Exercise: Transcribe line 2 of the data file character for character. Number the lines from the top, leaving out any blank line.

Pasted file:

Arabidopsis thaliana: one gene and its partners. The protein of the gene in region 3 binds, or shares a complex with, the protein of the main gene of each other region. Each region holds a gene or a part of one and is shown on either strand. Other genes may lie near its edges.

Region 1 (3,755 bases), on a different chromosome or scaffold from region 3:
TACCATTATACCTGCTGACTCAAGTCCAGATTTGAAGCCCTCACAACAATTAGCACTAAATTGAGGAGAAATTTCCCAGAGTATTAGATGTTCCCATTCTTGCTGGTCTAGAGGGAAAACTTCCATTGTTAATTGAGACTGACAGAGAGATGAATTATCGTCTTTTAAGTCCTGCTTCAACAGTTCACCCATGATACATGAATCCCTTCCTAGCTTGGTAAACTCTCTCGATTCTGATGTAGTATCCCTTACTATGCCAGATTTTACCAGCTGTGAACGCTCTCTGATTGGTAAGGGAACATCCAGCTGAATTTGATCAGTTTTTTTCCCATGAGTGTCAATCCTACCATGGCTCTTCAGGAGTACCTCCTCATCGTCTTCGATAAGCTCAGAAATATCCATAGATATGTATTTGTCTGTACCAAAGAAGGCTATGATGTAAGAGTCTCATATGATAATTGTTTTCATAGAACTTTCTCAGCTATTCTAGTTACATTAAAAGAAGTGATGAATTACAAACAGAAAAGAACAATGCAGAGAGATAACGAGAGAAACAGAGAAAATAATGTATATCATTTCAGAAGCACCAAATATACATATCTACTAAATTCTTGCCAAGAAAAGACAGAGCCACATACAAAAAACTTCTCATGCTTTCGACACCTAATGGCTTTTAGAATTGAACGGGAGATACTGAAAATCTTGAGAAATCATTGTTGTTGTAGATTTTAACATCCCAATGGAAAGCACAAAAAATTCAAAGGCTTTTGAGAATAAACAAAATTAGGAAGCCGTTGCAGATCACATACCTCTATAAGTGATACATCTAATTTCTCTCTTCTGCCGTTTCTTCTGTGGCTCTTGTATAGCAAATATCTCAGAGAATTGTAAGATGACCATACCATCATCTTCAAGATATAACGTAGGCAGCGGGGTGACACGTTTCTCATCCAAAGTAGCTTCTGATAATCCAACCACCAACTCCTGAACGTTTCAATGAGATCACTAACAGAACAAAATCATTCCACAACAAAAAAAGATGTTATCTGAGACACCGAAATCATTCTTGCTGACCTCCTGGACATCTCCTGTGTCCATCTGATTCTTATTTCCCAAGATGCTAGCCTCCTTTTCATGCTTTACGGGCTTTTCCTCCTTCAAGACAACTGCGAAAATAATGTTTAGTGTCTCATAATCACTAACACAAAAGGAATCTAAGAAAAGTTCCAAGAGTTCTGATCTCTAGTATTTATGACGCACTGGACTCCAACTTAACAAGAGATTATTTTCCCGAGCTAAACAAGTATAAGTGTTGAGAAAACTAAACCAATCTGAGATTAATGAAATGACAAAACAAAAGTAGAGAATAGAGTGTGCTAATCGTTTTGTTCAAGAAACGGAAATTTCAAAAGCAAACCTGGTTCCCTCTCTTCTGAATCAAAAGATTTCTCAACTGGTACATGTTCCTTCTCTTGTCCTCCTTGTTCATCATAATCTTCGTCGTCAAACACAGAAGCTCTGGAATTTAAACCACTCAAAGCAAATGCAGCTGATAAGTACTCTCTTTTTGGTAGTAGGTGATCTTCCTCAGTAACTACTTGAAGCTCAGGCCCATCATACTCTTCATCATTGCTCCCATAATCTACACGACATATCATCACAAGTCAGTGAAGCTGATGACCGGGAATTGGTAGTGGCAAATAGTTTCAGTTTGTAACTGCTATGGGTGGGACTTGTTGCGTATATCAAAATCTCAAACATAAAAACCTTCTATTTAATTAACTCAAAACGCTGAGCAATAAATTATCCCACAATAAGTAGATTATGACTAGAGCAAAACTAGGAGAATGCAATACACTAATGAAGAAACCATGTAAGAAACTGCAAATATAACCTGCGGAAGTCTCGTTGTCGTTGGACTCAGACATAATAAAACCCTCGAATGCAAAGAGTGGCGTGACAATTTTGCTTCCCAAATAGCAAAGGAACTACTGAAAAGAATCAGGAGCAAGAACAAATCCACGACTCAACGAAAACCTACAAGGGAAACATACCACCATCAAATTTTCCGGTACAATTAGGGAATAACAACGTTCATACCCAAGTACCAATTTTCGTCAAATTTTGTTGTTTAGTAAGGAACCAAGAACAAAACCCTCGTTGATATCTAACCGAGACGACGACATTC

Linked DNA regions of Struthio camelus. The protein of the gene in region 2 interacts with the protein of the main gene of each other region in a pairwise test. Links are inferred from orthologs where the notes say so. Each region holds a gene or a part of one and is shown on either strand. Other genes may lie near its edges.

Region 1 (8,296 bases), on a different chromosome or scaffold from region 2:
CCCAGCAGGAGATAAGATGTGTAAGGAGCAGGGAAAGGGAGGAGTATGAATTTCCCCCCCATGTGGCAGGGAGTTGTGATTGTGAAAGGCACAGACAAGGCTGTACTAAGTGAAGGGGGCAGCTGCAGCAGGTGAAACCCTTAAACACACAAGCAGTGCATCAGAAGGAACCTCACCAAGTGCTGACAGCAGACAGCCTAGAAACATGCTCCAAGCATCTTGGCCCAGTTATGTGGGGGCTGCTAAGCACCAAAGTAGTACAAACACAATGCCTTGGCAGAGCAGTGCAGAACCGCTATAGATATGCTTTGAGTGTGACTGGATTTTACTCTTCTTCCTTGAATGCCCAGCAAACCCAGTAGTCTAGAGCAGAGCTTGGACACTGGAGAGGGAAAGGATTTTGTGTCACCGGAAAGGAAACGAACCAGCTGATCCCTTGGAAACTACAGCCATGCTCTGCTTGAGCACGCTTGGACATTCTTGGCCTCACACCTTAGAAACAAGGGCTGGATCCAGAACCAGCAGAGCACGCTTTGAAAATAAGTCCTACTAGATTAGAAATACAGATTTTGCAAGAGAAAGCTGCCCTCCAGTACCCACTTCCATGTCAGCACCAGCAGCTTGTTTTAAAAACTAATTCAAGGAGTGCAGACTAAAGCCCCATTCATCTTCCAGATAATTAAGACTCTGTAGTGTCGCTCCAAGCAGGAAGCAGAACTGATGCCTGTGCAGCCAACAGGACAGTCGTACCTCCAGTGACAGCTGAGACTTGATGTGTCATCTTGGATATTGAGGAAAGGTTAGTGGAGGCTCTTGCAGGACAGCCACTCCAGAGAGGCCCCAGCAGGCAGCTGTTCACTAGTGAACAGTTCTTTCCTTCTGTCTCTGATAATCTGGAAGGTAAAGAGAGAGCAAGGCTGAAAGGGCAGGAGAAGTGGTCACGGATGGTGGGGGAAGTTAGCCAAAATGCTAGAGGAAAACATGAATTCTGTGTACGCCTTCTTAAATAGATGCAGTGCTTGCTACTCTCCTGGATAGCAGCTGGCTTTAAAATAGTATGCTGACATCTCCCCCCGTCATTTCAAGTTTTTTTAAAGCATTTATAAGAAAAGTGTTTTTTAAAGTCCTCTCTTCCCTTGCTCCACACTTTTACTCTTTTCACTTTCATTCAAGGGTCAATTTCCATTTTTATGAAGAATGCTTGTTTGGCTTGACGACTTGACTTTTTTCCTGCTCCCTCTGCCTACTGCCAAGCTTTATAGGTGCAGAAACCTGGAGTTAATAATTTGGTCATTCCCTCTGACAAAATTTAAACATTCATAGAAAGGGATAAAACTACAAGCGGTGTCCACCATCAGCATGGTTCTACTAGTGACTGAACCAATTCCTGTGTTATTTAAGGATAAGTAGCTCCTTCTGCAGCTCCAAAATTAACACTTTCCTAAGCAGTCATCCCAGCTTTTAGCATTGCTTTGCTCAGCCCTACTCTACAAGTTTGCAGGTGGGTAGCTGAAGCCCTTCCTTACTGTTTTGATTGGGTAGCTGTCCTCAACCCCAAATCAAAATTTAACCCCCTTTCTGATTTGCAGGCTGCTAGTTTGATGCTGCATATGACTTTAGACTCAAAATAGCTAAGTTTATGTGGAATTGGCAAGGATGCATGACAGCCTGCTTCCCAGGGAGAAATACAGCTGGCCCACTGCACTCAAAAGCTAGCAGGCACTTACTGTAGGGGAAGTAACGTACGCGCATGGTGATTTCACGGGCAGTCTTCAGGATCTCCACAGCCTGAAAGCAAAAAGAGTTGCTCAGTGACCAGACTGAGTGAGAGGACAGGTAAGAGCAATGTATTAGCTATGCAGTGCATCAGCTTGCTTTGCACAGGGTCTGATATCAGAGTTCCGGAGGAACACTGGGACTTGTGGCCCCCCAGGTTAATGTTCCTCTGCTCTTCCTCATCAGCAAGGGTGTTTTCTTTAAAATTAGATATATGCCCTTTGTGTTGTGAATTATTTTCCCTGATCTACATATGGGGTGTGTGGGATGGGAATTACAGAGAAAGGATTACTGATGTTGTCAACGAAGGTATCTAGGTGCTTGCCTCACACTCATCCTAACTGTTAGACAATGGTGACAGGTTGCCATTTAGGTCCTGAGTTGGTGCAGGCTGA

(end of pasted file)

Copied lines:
Region 1 (3,755 bases), on a different chromosome or scaffold from region 3: